The Ear in the Wall
8. The Shyster Lawyer
That's a declaration of war," remarked Kennedy, as Carton resumed his seat at the desk
unconcernedly after the stormy ending of the interview with Murtha.
"I suppose it is," agreed the District Attorney, "and I can't say that I am sorry."
"Nor I," added Craig. "But it settles one thing. We are now out in what I call the 'open'
investigation. They have forced us from cover. We shall have to be prepared to take
quick action now, whatever move they may make."
Together we were speculating on the various moves that the System might make and how
we might prepare in advance for them.
Evidently, however, we were not yet through with these indirect dealings with the Boss.
The System was thorough, if nothing else, and prompt. We had about decided to continue
our conference over the dinner table in some uptown restaurant, when the officer
stationed in the hall poked his head in the door and announced another visitor for the
This time the entrance was exactly the opposite to the bluster of Murtha. The man who
sidled deferentially into the room, a moment after Carton had said he would see him, was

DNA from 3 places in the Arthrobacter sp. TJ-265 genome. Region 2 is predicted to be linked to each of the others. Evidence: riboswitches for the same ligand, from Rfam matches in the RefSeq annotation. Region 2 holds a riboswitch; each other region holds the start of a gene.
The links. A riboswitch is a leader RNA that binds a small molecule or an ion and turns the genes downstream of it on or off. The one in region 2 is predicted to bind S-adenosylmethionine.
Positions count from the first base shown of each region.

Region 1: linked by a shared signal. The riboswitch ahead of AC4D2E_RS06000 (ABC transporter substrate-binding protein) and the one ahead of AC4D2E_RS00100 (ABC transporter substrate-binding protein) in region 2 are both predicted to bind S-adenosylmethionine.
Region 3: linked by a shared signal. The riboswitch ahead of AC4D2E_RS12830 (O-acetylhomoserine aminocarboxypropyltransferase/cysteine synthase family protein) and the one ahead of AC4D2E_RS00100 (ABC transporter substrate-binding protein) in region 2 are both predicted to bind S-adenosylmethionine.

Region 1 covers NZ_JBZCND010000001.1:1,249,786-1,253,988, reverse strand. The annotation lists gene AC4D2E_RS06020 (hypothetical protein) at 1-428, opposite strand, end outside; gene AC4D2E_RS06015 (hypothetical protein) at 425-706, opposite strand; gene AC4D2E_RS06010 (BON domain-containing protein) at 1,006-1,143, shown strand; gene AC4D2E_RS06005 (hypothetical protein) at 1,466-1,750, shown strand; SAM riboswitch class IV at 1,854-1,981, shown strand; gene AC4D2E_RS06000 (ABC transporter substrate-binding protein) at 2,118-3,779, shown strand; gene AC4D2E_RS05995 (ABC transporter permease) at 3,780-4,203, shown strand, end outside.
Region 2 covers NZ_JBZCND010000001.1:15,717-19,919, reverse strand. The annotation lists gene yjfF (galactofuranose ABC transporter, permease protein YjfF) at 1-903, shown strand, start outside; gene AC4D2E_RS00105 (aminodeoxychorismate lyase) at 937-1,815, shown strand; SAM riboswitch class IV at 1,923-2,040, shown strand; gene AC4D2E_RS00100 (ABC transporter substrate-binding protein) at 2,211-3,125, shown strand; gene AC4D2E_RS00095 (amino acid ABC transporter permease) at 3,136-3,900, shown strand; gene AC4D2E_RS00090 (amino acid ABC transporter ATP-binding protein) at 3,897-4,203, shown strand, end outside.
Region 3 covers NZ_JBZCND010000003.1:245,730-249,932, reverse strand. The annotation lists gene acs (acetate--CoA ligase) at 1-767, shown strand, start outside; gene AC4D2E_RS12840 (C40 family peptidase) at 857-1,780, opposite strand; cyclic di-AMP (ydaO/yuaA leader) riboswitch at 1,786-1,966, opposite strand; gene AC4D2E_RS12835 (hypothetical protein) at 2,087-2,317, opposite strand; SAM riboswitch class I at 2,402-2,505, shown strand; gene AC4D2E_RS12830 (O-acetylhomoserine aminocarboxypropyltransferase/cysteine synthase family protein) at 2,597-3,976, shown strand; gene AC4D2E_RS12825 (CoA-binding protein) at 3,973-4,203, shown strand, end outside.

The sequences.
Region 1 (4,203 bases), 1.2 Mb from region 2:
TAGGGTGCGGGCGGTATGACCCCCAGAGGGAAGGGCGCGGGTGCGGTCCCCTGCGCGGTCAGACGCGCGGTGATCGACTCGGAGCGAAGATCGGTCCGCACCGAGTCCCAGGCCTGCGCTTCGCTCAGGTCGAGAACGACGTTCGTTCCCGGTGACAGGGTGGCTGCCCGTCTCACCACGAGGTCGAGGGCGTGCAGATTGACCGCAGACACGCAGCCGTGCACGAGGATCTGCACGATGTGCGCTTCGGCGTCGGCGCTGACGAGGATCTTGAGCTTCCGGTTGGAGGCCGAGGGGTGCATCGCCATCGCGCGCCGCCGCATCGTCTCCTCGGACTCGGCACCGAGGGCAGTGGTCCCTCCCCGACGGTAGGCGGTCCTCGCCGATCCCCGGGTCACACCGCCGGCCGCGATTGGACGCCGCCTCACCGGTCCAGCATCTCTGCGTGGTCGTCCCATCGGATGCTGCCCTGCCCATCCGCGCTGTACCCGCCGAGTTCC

a middle-sized fellow, with a high, slightly bald forehead, a shifty expression in his sharp
ferret eyes, and a nervous, self-confident manner that must have been very impressive
before the ignorant. "My name is Kahn," he introduced himself. "I'm a lawyer."
Carton nodded recognition.
Although I had never seen the man before, I recollected the name which Miss Kendall
had mentioned. He was one of the best known lawyers of the System. He had begun his
career as an "ambulance chaser," had risen later to the dignity of a police court lawyer,
and now was of the type that might be called, for want of a better name, a high class
"shyster"--unscrupulous, sharp, cunning.
Shyster, I believe, has been defined as a legal knave, a lawyer who practises in an
unprofessional or tricky manner. Kahn was all that--and still more. If he had been less
successful, he would have been the black sheep of the overcrowded legal flock. Ideals he
had none. His claws reached out to grab the pittance of the poverty-stricken client as well
as the fee of the wealthy. He had risen from hospitals to police courts, coroner's court,
and criminal courts, at last attaining the dignity of offices opposite an entrance to the
criminal courts building, from which vantage point his underlings surveyed the scene of
operations like vultures hovering over bewildered cattle.
Carton knew him. Kahn was the leader among some score of men more or less well
dressed, of more or less evil appearance, who are constantly prowling from one end to the